Happy Mouth Jointed Pelham
The Pelham bit is often used for horses that prove to strong in a snaffle, the Pelham is a very popular bit. It uses a variety of pressures, which all in all seem to work together to prove a very useful bit. Basically the Pelham is an incorporation of the Weymouth and bradoon, and should theoretically be used with 2 reins, the first rein is attached to the snaffle rein, and the second rein attached to the ring at the bottom of the shank, when the first rein is used the Pelham acts like a hanging cheek snaffle, putting slight pressure on the poll and carious pressures in the mouth depending on the mouthpiece, when the second rein is brought into play, this increases the leverage and lip pressure, and also the curb chain comes into play, the greater the distance between the cheek slot and the mouthpiece the greater the poll pressure, the greater the length of shank the greater the amount of leverage. The curb chain should be fitted so that the curb chain tightens when the second rein is brought into play, but there must be a bit of give so not to tighten up straight away.
The Pelham can also be used with Pelham roundings for the young or the novice, as dealing with 2 reins may prove too much of a handful but the actions of Pelham become less differential. The Pelham should though be used with 2 reins for showing. For jumping it may prove useful to use a elastic curb chain as some horses dont like jumping in a curb as when the horse jumps it needs to stretch and if the reins are not given in time it will cause the curb to tighten and maybe jolt in the curb groove, which the horse is obviously not going to like.
Single Jointed Bits
The single joint puts pressure on the sides of the tongue, on the lips and on the bars due to the nutcracker. The single jointed bits also may have a head raising action so would be less suitable for your horse if they ride with a high head carriage or above the bit. Also breeds such as Irish Draughts, may have particularly large tongues, therefore having less room in the mouth for a single jointed bit as this pushes the bit nearer the roof of the mouth, also Arabs and alike may have a low palate, both of these examples may not benefit from the single jointed bits as the nutcracker action may cause brushing of the roof of the mouth.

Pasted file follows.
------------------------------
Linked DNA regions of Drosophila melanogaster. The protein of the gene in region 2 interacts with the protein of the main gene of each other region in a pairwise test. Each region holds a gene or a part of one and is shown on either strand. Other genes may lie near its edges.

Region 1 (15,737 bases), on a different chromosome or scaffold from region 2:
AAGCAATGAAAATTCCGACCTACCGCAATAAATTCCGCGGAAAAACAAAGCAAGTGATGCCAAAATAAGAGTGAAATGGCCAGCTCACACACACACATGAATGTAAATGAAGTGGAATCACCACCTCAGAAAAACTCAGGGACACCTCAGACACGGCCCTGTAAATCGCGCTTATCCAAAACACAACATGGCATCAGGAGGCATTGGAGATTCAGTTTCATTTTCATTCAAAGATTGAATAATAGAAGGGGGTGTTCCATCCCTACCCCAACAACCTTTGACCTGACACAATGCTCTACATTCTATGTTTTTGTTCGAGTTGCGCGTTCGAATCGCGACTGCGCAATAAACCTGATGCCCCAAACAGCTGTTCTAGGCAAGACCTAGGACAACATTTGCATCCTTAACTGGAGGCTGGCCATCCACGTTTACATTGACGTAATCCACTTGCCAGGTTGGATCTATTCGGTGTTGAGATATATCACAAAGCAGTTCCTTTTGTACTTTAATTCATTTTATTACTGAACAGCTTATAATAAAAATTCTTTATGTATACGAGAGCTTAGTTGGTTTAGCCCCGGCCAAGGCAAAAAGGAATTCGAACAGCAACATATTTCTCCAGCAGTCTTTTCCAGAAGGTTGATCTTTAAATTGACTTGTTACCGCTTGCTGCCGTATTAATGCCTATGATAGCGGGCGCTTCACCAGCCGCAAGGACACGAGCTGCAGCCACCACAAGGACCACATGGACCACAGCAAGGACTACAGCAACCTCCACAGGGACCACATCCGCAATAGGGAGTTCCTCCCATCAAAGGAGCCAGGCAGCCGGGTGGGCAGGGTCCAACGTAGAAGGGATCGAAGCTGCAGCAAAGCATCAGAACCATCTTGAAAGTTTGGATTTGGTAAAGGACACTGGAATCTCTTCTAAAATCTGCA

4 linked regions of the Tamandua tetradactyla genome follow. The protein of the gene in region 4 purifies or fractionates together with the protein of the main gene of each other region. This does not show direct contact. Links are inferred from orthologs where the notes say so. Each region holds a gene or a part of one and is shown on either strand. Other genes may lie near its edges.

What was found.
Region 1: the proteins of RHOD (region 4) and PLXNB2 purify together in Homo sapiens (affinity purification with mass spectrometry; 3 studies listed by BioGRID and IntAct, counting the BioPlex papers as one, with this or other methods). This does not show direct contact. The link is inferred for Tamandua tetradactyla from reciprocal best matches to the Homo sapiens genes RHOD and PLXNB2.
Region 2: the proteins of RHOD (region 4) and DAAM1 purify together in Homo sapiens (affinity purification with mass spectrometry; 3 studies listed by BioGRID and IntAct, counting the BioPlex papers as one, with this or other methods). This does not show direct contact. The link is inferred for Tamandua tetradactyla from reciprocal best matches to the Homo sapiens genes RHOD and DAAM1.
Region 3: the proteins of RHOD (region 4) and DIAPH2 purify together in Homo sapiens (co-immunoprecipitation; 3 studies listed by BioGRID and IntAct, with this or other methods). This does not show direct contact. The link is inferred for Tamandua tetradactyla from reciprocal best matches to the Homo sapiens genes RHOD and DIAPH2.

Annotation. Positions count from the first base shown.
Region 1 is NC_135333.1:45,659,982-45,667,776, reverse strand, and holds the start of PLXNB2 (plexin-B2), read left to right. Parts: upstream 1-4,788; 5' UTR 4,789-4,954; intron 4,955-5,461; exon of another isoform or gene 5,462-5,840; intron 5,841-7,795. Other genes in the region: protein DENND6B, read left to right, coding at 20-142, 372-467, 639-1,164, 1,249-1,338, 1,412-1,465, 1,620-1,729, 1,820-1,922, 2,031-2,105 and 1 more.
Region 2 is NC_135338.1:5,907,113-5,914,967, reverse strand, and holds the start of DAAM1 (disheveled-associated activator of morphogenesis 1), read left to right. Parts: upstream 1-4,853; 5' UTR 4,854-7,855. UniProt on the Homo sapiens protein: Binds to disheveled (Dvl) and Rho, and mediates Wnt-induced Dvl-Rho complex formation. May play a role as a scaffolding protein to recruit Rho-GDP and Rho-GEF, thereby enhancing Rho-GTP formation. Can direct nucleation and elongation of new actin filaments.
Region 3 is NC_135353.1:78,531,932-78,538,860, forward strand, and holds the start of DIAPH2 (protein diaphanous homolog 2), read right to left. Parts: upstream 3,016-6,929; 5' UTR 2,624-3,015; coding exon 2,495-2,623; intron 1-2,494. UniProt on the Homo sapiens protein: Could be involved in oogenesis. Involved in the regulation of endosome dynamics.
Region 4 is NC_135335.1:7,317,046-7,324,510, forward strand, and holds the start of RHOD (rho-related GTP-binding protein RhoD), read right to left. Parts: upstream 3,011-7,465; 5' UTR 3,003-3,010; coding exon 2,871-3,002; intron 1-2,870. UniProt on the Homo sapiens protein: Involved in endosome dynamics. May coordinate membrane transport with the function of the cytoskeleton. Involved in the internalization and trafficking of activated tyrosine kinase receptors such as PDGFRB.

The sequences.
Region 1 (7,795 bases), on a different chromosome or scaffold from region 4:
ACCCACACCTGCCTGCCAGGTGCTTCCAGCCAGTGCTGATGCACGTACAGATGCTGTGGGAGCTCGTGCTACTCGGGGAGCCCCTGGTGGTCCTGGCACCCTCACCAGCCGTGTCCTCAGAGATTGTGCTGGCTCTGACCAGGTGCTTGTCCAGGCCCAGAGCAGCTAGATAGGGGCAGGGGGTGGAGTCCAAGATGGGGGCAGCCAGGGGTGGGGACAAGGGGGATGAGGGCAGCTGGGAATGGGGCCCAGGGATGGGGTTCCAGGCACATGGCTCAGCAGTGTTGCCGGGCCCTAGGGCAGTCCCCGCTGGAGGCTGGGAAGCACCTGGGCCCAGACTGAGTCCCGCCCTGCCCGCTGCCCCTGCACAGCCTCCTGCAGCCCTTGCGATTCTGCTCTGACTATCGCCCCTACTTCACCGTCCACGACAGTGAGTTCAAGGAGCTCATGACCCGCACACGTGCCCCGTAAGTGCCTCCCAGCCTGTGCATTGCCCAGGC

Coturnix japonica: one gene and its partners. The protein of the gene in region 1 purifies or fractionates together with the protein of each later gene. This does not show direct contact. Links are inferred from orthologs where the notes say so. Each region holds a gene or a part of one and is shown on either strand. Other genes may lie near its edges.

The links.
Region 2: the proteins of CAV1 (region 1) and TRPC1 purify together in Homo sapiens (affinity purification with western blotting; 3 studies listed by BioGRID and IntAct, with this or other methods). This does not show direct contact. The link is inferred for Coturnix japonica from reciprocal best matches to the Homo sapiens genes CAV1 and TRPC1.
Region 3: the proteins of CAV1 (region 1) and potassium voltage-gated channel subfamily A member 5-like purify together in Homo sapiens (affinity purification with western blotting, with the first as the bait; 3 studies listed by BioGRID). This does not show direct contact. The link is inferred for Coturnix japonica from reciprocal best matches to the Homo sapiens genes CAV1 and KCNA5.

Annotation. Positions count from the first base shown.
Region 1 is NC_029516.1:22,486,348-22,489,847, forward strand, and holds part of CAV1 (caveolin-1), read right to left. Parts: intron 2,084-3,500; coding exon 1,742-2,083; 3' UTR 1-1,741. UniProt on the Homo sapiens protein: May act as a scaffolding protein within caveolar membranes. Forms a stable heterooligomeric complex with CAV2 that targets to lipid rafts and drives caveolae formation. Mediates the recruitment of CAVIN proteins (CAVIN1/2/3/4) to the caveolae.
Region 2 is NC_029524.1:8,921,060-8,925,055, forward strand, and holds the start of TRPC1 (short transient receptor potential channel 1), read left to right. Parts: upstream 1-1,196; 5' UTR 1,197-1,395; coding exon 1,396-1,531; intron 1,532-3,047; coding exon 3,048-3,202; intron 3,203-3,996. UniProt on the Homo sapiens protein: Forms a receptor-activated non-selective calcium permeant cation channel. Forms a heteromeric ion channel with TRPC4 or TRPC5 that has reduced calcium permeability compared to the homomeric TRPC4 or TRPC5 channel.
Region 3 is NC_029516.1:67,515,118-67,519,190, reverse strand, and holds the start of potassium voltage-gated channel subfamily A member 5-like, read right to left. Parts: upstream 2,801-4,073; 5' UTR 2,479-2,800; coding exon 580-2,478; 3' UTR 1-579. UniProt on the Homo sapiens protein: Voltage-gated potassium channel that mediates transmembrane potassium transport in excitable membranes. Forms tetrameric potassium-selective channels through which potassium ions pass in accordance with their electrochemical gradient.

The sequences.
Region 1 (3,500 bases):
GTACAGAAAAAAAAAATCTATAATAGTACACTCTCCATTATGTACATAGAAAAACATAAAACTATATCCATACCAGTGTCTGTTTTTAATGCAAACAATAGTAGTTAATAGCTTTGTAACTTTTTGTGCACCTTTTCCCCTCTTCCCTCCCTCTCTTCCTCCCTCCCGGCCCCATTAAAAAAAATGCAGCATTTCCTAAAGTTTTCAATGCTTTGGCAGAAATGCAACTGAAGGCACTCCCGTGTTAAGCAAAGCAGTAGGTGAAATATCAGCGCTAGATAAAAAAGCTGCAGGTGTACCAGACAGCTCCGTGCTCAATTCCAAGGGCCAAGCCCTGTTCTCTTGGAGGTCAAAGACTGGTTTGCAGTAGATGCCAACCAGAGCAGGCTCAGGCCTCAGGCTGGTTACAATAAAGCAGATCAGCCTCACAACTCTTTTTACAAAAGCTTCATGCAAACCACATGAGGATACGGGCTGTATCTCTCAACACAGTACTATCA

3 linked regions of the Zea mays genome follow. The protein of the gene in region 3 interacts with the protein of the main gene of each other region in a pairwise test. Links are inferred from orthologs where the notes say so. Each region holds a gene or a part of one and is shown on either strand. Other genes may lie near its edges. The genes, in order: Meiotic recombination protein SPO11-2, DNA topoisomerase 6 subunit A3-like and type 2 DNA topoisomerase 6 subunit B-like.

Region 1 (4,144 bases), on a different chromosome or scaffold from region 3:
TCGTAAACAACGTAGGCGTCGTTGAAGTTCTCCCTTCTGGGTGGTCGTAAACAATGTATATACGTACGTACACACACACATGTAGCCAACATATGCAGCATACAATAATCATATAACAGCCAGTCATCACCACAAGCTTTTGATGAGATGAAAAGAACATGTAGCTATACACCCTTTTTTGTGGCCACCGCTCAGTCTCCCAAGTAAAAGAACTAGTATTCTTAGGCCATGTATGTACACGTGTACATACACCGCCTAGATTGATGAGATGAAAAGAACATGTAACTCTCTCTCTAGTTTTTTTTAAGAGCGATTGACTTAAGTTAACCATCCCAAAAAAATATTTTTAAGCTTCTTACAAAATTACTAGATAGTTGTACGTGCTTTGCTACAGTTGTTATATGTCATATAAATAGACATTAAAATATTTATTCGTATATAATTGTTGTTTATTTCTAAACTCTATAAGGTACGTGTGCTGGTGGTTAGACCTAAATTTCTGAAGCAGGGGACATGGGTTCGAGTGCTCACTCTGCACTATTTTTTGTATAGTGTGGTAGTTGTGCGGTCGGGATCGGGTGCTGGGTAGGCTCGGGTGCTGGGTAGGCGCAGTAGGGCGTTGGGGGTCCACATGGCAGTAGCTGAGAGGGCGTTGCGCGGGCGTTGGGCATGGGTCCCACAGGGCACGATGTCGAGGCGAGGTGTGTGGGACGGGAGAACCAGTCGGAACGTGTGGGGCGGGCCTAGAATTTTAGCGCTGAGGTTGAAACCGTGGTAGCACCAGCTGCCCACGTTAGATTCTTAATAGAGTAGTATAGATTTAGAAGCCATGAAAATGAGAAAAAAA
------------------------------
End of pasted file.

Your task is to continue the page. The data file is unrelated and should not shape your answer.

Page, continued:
The History of the happy mouth bit
The Description on the Happy Mouth Bit by E Jeffries is as follows:
1. As everybody knows, most horses dislike having the bit forced into the mouth, particularly metal and stainless steel bits which are cold and hard and not welcoming, therefore horses often show a great deal of resistance. From this we recognized that there was a potential demand for a bit that was both COMFORTABLE and PLEASURABLE for the horse, and which any horse would instantly accept.
2. All horses have very different characters and breeding, therefore a bit has to be suitable for all types. It is important for bit to vary in shape, in thickness and in hardness, in order to adapt to any horse, regardless of breed age or temperament.
3. Due to advance technology modern scientists have developed an “Engineering or “SPACE AGE plastic, to be used in a variety of industries. We have chosen the most DURABLE, NON TOXIC, FLEXIBLE, and LONG LASTING polyurethane plastic for our HAPPY MOUTH BIT, which proves a nice, SOFT, GENTLE touch to the horses mouth.
4. One unique characteristic of this revolutionary bit is the apple flavour, which has been added to the plasic; as we have discovered many horses instantly recognise this flavour, and hence readily accept the bit without resistance.
This has been illustrated in various countries over the last 10 years by an increase in the usage of the HAPPY MOUTH BIT, proving the overwhelming success of the idea.
5. Consequently, the increase in demand for the HAPPY MOUTH BIT is evidence enough that it has become widely accepted by both the customer and more importantly the horse which translates to us as complete satisfaction. A happy horse is one that uses the HAPPY MOUTH BIT.
Instructions For Use
This product has a flexible mouth, which by its very nature, is more easily damaged than metal.
It is most important that the bit is of the correct size and that it lies central in the horses mouth.
Teeth marks on the bit may indicate that the horses mouth is in need of attention. All bits should be checked on a regular basis and on no account should a damaged bit be allowed to continue in use.